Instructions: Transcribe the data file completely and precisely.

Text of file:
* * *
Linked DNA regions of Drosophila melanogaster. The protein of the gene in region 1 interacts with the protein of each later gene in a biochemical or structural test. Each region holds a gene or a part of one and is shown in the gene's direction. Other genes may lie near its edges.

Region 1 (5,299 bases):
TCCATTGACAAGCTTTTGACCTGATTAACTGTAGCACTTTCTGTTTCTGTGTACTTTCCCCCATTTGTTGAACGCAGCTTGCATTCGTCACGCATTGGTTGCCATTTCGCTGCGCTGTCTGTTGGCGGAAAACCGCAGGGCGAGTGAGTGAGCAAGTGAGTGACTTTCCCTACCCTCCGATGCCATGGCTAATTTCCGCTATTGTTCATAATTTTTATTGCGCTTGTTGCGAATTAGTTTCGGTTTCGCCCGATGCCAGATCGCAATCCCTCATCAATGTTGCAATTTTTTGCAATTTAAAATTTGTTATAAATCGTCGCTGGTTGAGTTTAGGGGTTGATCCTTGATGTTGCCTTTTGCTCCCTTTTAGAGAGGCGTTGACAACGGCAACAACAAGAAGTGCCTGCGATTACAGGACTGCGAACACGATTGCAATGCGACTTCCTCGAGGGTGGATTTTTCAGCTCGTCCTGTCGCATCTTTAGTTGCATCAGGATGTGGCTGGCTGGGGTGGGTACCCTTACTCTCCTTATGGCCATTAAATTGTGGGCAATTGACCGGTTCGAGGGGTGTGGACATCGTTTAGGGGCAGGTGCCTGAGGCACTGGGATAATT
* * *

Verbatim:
Linked DNA regions of Drosophila melanogaster. The protein of the gene in region 1 interacts with the protein of each later gene in a biochemical or structural test. Each region holds a gene or a part of one and is shown in the gene's direction. Other genes may lie near its edges.

Region 1 (5,299 bases):
TCCATTGACAAGCTTTTGACCTGATTAACTGTAGCACTTTCTGTTTCTGTGTACTTTCCCCCATTTGTTGAACGCAGCTTGCATTCGTCACGCATTGGTTGCCATTTCGCTGCGCTGTCTGTTGGCGGAAAACCGCAGGGCGAGTGAGTGAGCAAGTGAGTGACTTTCCCTACCCTCCGATGCCATGGCTAATTTCCGCTATTGTTCATAATTTTTATTGCGCTTGTTGCGAATTAGTTTCGGTTTCGCCCGATGCCAGATCGCAATCCCTCATCAATGTTGCAATTTTTTGCAATTTAAAATTTGTTATAAATCGTCGCTGGTTGAGTTTAGGGGTTGATCCTTGATGTTGCCTTTTGCTCCCTTTTAGAGAGGCGTTGACAACGGCAACAACAAGAAGTGCCTGCGATTACAGGACTGCGAACACGATTGCAATGCGACTTCCTCGAGGGTGGATTTTTCAGCTCGTCCTGTCGCATCTTTAGTTGCATCAGGATGTGGCTGGCTGGGGTGGGTACCCTTACTCTCCTTATGGCCATTAAATTGTGGGCAATTGACCGGTTCGAGGGGTGTGGACATCGTTTAGGGGCAGGTGCCTGAGGCACTGGGATAATT